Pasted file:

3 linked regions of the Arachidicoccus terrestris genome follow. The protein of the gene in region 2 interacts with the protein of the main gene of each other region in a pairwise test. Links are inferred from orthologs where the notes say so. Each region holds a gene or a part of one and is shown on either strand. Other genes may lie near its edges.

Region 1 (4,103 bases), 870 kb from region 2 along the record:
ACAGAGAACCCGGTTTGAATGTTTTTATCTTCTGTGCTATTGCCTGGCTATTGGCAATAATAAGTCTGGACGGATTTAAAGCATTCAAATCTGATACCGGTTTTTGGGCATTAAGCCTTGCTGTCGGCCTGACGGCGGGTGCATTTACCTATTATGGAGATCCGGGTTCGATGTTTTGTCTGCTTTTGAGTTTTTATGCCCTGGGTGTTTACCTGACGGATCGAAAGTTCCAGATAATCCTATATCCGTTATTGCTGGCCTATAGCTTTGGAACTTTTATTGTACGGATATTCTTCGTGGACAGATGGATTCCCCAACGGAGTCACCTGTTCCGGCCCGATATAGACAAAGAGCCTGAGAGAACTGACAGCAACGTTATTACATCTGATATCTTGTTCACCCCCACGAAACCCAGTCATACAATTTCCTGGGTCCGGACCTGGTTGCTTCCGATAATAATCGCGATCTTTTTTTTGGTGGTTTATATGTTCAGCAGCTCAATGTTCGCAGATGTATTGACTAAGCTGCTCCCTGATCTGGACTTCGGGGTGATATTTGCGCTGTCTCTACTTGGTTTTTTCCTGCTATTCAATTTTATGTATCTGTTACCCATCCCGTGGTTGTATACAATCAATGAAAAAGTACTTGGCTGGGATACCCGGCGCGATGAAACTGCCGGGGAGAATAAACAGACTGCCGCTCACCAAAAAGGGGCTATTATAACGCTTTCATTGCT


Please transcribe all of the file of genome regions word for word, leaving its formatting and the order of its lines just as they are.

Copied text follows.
3 linked regions of the Arachidicoccus terrestris genome follow. The protein of the gene in region 2 interacts with the protein of the main gene of each other region in a pairwise test. Links are inferred from orthologs where the notes say so. Each region holds a gene or a part of one and is shown on either strand. Other genes may lie near its edges.

Region 1 (4,103 bases), 870 kb from region 2 along the record:
ACAGAGAACCCGGTTTGAATGTTTTTATCTTCTGTGCTATTGCCTGGCTATTGGCAATAATAAGTCTGGACGGATTTAAAGCATTCAAATCTGATACCGGTTTTTGGGCATTAAGCCTTGCTGTCGGCCTGACGGCGGGTGCATTTACCTATTATGGAGATCCGGGTTCGATGTTTTGTCTGCTTTTGAGTTTTTATGCCCTGGGTGTTTACCTGACGGATCGAAAGTTCCAGATAATCCTATATCCGTTATTGCTGGCCTATAGCTTTGGAACTTTTATTGTACGGATATTCTTCGTGGACAGATGGATTCCCCAACGGAGTCACCTGTTCCGGCCCGATATAGACAAAGAGCCTGAGAGAACTGACAGCAACGTTATTACATCTGATATCTTGTTCACCCCCACGAAACCCAGTCATACAATTTCCTGGGTCCGGACCTGGTTGCTTCCGATAATAATCGCGATCTTTTTTTTGGTGGTTTATATGTTCAGCAGCTCAATGTTCGCAGATGTATTGACTAAGCTGCTCCCTGATCTGGACTTCGGGGTGATATTTGCGCTGTCTCTACTTGGTTTTTTCCTGCTATTCAATTTTATGTATCTGTTACCCATCCCGTGGTTGTATACAATCAATGAAAAAGTACTTGGCTGGGATACCCGGCGCGATGAAACTGCCGGGGAGAATAAACAGACTGCCGCTCACCAAAAAGGGGCTATTATAACGCTTTCATTGCT